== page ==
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PNoy's superb communication skills were in full oratorical display Monday as he delivered a lengthy hour-and-a-half State-of-the-Nation Address before Congress and the entire nation.
Not only did he sound more and more like his late father in public speaking, but PNoy could be likened to be the Filipino version of the youthful, charismatic President Obama in the mastery of rhetorical devices but, more important, in his similar resort to the uplifting rhetoric of hope.
But does PNoy's oratorical skills and honest demeanor translate to something approximating the US president's work habits?
Let's focus on Obama' work schedules on the day before and right after delivering this year's State-of-the-Union address and compare them with PNoy's.
First, the similarities.
As to be expected, both PNoy and Obama cleared their respective calendars on their SONA-SOTU days to work on the final versions of their speeches. And just like TV news anchors, both also read from teleprompters, only with much feeling before a more captive audience.
But unlike the Philippine president whose SONA speech begins at 4 p.m. at the height of the rainy season, the US president addresses Capitol Hill in the middle of winter at 9 p.m., past dinner time for majority of the Filipinos.
It is in the before-and-after the annual rituals that PNoy and Obama have clear, marked differences as to their work ethic.
For example, the day after his January 24 SOTU address this year, Obama rose early, according to available White House records, to fly to Cedar Rapids, Iowa to visit an engineering and manufacturing facility.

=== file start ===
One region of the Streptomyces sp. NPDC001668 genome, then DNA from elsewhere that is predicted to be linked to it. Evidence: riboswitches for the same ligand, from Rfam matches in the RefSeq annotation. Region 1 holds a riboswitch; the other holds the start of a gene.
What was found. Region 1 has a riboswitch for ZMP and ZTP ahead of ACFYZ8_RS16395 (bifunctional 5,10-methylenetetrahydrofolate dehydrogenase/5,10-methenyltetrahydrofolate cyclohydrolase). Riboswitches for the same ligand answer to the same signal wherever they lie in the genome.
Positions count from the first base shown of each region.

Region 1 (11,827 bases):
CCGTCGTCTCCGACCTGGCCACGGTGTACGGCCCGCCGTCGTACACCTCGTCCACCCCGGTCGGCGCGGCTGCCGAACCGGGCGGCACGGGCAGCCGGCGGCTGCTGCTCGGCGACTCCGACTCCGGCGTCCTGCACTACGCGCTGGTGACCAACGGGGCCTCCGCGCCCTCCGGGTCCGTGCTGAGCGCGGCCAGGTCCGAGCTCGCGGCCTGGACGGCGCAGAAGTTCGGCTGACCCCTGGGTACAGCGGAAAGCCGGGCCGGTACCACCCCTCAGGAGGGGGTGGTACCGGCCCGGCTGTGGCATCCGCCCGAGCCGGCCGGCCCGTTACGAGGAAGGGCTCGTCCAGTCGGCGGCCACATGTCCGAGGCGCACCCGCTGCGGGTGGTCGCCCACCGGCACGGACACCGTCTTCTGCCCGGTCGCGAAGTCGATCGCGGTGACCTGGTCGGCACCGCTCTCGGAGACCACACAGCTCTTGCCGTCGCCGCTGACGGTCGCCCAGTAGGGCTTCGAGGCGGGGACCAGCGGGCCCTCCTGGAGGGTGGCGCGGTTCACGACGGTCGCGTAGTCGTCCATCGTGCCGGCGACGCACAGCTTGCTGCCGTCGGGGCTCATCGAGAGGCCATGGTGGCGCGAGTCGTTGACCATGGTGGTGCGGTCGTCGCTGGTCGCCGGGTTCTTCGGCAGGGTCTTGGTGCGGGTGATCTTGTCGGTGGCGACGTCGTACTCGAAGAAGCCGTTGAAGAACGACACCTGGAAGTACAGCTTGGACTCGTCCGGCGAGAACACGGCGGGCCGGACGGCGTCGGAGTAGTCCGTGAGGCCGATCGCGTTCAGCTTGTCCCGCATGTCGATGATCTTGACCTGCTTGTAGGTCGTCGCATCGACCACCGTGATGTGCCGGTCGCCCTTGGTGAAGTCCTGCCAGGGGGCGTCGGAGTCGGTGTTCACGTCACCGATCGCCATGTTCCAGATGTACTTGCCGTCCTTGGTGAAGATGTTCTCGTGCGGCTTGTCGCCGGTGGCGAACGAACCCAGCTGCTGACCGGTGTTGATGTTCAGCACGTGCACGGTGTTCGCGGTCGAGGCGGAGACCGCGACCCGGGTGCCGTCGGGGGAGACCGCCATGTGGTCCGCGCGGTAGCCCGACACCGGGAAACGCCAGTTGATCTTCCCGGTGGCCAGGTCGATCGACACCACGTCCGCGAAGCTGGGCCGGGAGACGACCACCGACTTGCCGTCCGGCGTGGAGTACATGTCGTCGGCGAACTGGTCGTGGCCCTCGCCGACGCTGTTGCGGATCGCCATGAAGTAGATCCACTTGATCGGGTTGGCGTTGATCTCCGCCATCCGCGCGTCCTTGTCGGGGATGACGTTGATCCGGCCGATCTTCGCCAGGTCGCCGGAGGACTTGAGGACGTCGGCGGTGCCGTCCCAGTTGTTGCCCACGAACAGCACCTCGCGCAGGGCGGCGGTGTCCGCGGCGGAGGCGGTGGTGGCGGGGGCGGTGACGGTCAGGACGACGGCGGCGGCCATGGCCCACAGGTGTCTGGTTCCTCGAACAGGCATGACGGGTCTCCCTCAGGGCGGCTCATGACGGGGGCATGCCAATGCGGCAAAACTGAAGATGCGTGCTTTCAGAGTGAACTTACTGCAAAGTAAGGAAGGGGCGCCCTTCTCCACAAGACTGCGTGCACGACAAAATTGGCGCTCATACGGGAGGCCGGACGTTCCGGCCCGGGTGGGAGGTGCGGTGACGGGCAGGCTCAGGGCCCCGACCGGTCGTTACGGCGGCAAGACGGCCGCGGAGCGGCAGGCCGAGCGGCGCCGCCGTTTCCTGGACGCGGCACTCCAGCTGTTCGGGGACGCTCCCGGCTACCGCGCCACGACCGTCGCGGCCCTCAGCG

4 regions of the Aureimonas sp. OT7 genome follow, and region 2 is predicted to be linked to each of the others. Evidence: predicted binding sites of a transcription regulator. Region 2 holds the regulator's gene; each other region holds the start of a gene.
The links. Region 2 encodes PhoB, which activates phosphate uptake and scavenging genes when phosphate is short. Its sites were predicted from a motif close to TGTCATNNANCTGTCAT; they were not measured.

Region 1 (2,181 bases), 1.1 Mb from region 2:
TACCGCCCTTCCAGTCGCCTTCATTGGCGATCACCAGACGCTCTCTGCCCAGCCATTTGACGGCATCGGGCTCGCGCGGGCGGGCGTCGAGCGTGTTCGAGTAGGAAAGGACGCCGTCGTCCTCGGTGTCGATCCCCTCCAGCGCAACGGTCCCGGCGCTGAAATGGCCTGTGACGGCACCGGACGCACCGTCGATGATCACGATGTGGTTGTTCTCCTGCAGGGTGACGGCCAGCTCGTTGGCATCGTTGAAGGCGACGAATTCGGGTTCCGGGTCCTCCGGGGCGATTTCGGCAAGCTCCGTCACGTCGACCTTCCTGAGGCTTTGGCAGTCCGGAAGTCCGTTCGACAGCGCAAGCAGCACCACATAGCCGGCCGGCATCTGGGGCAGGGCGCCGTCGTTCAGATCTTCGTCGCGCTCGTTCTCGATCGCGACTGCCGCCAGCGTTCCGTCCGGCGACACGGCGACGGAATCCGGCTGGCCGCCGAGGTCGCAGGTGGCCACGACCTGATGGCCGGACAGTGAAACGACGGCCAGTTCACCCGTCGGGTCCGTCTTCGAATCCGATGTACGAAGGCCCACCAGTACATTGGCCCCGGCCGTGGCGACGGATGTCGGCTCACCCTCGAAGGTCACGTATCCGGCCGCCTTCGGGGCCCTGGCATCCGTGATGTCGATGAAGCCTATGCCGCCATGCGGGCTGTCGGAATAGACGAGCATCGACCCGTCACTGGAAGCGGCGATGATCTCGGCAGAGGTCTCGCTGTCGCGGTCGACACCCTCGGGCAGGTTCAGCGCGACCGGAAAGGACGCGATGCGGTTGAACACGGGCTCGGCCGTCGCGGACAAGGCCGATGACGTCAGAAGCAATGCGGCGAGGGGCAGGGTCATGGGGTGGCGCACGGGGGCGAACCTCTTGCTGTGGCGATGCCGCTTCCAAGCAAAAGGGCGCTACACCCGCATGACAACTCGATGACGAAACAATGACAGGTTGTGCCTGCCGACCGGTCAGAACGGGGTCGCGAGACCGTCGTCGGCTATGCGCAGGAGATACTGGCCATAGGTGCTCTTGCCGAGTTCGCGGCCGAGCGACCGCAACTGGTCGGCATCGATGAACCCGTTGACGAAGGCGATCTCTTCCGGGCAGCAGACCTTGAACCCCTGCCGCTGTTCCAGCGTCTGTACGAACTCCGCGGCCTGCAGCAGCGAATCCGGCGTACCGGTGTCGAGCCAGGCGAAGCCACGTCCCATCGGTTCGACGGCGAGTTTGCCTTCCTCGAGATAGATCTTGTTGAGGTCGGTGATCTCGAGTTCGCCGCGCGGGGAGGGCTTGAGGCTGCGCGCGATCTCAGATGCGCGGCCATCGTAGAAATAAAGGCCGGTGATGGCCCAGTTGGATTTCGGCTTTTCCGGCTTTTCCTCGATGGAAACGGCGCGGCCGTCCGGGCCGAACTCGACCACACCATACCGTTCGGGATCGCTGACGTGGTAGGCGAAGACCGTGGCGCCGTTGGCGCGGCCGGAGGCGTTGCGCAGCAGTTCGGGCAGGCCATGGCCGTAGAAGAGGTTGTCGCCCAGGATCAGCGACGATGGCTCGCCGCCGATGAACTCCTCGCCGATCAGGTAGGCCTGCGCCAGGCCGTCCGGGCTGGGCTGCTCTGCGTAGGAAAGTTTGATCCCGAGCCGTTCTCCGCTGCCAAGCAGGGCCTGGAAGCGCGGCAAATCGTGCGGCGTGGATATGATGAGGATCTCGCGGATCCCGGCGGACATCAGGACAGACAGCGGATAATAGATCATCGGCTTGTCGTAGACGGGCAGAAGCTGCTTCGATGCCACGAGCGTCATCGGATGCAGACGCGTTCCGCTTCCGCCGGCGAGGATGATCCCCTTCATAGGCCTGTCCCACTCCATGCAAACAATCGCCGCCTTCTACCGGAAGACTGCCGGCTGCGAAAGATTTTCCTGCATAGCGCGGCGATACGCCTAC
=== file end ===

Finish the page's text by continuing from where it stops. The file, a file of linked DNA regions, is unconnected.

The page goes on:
He then flew onwards to Phoenix, Arizona to stop by the Intel campus before finally continuing to Las Vegas for the evening for another speaking engagement the following day.
PNoy, on the other hand, had zero public schedule this Tuesday, the day after SONA. He likewise retreated from public view last Thursday and Friday, the last two working days before his Monday's SONA.
Bam, as the New York tabs call the US president, did not disappear completely, but had a light schedule the day before the SOTU address, welcoming the six-time Stanley Cup champion Boston Bruins into the White House for his lone public appearance of the day.
You might protest that Obama is on the re-election trail this year and that may account for his three-state swing, post-SOTU. So, to be fair, let's take Obama's schedule last year.
As it turned out, it was more of the same event-packed days.
The day after his 2011 SOTU address, Obama left Washington right after breakfast and flew to Wisconsin to visit not just one but three factory sites. And he was back in the White House in time for dinner.
The night before his 2011 SOTU address, Obama even held a reception at the White House for the new members of the US Congress.
PNoy, on the other hand, had one public event on the day after his 2011 SONA, and that was the courtesy call of Admiral Robert Willard, chief of the US Pacific Command.
And, in keeping with what appears the President's annual rhythm, PNoy likewise shied away from any public schedules two days in a row the week before the 2011 SONA, except to briefly re-emerge Friday to open Malacanang's doors to receive new Papal Nuncio Giuseppe Pinto.
Heard through the grapevine
PCGG Chairman Andres Bautista, during the televised interview of the Judicial and Bar Council Tuesday, complained that although he had already been elected chairman of the Philippine Overseas Telecommunications Corp. for half a year now, the POTC board for some unknown reason has refused to call a meeting.
What Bautista did not say is that the president of POTC, who has the power to call board meetings, is none other than Katrina Ponce Enrile, the daughter of Senate President Juan Ponce Enrile.